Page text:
Bitcoin’s price exploded to above $70,000, but only in South Korea as the so-called “kimchi premium” went to a yearly high above 20%. However, it has significantly dropped in the past several hours, which could prompt a retracement for BTC, at least according to historical data.
Kimchi Premium Yearly High
Named after a traditional South Korean side dish, “kimchi premium” represents the difference in BTC’s price on local exchanges and everywhere else in the world. Although it might sound logical that bitcoin should trade at the same or similar price in every country, being a global asset, that’s rarely the case when it comes down to South Korea.
CryptoQuant data shows a gap between trading venues located in the East Asian country and other exchanges. As the graph below illustrates, the prices are different quite regularly.
The premium continued to escalate in the past few days and reached a yearly high yesterday of over 20%. The reasons behind this discrepancy are complex. Moskovski Capital’s CEO, Lex Moskovski, noted that local regulations enable users to sell BTC only for the Korean won but can’t withdraw in USD. This provides “no arbitraging opportunities to drive down the price.”
There could be more to the story, though. BTC’s price spiked above $70,000 on the South Korean exchange Upbit, owned and operated by Dunamu. The latter has been rumored to go public on the New York Stock Exchange (NYSE).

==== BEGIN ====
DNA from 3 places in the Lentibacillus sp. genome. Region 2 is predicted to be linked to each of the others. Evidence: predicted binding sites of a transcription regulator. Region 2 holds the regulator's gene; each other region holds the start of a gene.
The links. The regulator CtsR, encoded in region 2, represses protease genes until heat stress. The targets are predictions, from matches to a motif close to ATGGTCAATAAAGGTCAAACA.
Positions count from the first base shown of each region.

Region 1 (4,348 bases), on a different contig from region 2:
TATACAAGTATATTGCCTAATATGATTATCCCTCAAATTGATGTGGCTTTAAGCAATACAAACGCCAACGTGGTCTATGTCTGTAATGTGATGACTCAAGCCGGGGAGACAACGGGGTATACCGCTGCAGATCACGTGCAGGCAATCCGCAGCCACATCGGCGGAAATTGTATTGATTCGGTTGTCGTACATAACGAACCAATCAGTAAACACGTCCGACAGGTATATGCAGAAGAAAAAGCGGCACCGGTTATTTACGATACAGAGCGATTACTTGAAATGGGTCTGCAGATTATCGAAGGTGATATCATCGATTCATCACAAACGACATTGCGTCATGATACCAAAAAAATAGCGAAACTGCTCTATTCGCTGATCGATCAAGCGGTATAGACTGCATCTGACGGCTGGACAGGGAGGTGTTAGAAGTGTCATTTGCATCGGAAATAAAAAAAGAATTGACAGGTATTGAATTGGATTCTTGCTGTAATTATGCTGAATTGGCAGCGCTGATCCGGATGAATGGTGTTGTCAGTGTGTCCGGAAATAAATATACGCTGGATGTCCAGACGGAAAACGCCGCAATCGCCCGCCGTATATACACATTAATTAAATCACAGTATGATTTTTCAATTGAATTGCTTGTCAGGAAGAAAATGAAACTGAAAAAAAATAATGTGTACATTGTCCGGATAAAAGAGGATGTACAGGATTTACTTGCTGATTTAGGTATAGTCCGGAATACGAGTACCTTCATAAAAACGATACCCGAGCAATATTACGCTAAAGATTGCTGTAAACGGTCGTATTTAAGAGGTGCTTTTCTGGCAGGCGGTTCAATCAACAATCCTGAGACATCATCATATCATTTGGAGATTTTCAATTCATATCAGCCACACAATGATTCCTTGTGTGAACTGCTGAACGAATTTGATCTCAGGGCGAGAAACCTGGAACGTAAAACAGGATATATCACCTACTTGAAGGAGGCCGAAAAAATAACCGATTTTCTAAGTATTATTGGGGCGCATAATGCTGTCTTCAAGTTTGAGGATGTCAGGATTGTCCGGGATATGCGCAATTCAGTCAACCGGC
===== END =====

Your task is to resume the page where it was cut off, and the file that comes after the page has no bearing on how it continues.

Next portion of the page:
These speculations have increased the demand for the company and all other projects associated with it. Apart from Upbit’s growing popularity in South Korea, firms owning equity in Dunamu, such as Kakao, Woori Capital, and Hanhwa Investments, have seen their respective shares increase by up to 8% in a few days.
Premium Declines; History Suggests a Price Slump
A more recent graph from CryptoQuant highlighted the “significant” decrease in the kimchi premium. The price of bitcoin on South Korean exchanges and other trading venues has closed the massive gap and is around $58,000 everywhere.
However, history shows a potential price drop for the primary cryptocurrency. Vetle Lunde, Arcane Research analyst, posted an infographic indicating that BTC’s price has gone south on most occasions following a peak in the kimchi premium.
For instance, market corrections materialized after two of the highest tops – 63% in May 2017 and 47% in January 2018.
Keeping in mind that the premium has decreased substantially in the past several hours, it’s safe to assume that it had already reached its peak. Nevertheless, the South Korean market is not as large as it used to be back in 2017/2018, and the impact on the prices could be significantly lower.